Wednesday, September 19, 2007

Composting is fun

My mom's house in Texas was nestled on a woody, juniper-filled hillside in a upscale neighborhood in NW Austin, only marginally "landscaped" above and below the house. The deck extended over a scruffy lawn (no sun, of course), so from the deck, it was easy to throw the odd banana peel or lettuce leaf into the scrubby forest.

She wasn't a gardener, so there was no need to create compost, but I think it appealed to her thrifty ways and sense of environmentalism. Her mother was a gardener, though, so maybe she had composted back when the vegetable garden was a source of food for a good bit of the winter, after canning. I still remember being impressed by the jars of canned beans and tomatoes in Grandma's cellar and the vegetable gardens and berry patches that she had when I was a child.

Even before I was a gardener, I enjoyed putting our vegetable and fruit scraps in a compost heap, being environmentally-inclined myself. We had established one within one of our shrub borders in our first house in Georgia, so we didn't have to toss vegetable scraps in the trash. When we moved to Clemson, our neighbor asked if he could have the compost -- "solid gold" of course, for those of us who want to add nutrients and organic matter to their gardens. We said, of course you can have the compost, but it certainly got me thinking more about it.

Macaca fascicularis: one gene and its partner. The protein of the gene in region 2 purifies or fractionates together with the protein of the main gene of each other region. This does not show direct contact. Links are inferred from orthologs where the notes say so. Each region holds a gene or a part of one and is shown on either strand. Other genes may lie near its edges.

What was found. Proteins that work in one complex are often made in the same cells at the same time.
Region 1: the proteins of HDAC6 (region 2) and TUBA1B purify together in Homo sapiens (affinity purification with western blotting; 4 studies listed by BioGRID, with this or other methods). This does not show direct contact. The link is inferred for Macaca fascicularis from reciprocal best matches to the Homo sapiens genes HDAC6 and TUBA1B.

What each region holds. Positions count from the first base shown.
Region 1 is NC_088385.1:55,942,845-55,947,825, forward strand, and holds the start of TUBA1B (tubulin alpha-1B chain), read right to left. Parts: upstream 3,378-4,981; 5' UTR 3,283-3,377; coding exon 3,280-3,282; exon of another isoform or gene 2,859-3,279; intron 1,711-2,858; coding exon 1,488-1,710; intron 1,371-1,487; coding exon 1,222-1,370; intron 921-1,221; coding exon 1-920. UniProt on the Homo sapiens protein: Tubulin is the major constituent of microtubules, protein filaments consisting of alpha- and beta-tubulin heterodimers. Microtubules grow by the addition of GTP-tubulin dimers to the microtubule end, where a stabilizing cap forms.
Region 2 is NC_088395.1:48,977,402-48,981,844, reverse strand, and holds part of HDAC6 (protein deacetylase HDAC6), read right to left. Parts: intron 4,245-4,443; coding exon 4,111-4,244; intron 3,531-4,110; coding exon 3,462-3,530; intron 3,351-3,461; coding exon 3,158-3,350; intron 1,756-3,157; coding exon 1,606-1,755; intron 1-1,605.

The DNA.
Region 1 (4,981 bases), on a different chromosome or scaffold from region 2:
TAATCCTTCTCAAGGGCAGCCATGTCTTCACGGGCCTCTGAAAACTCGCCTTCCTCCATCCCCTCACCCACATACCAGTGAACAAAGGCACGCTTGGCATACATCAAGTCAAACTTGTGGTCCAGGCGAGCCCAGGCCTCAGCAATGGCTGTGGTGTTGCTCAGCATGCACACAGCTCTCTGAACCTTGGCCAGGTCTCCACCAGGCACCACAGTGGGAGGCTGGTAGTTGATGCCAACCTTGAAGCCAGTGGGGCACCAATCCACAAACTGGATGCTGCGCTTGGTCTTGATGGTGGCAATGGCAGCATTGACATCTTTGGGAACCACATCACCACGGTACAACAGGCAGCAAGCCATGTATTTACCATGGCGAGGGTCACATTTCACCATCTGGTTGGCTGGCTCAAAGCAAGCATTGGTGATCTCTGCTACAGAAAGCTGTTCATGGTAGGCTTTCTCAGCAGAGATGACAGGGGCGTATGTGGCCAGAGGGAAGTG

Here in SC, I set up a simple wire-bin compost system, and we started throwing more things into it-- all of our kitchen vegetable trimmings, but also the results of our weed-pulling efforts, spent vegetables from the garden, etc. It's now grown to a 3-bin system, especially after we moved in against the fence, post garden shed. I've also added a garage-can composter to hopefully 'cook' any weed seeds left in the compost, so have tried to ramp it up to being efficient.

Essentially, what we're doing is cold composting -- turning is somewhat of a chore in these bins, since they're surrounded by hay bales to prevent Mocha (our dog) from foraging for nasty spoiled bits, so it's a bit of a reach to "turn" the compost, as recommended by many 'experts.'

In one of my programs, a participant said that she blended up all of her compostable materials, eggshells included, to speed up composting. A lovely idea, if you have a spare blender and the initiative to do it. Do I need to admit that eggshell bits are part of the compost I spread on the vegetable garden?

But it's great to see that pail of compost go out almost every day, and see how small the trash bag is each week, since we also recycle everything we can! There are all sorts of attractive compost pails that coordinate with kitchen decor. This one is a Turkish copper pail from Gardeners Supply. Quite nice, and certainly a lot better than an open plastic container!

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